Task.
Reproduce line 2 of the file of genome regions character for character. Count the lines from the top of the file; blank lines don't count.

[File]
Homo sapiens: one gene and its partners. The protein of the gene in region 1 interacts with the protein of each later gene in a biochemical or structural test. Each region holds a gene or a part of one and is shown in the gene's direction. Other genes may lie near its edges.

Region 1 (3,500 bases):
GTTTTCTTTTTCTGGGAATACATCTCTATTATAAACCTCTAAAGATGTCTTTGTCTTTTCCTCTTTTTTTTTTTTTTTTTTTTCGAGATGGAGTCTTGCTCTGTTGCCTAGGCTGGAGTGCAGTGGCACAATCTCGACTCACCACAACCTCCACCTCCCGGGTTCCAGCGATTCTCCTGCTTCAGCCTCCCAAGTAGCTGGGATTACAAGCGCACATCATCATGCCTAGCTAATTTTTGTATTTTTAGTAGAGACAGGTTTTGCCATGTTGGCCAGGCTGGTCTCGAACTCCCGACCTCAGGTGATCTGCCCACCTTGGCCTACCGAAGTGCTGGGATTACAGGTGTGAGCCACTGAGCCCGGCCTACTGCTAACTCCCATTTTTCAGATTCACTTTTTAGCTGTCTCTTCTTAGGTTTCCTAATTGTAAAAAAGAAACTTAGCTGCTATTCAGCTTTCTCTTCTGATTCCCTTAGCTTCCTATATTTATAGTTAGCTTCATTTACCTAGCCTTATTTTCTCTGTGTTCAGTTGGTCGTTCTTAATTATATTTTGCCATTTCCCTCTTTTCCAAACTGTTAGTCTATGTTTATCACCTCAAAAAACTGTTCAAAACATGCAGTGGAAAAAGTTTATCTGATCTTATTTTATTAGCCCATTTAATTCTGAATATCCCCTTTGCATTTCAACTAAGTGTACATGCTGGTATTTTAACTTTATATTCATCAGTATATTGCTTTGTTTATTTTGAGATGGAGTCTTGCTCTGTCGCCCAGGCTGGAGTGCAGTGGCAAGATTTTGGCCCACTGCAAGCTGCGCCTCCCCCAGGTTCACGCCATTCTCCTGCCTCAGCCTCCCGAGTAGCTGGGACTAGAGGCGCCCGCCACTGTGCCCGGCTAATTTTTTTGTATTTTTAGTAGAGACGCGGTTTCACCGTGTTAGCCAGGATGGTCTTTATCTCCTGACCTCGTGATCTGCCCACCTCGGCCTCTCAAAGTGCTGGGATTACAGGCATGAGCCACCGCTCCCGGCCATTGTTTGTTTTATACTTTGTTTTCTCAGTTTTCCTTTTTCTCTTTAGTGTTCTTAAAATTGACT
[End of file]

Region 1 (3,500 bases):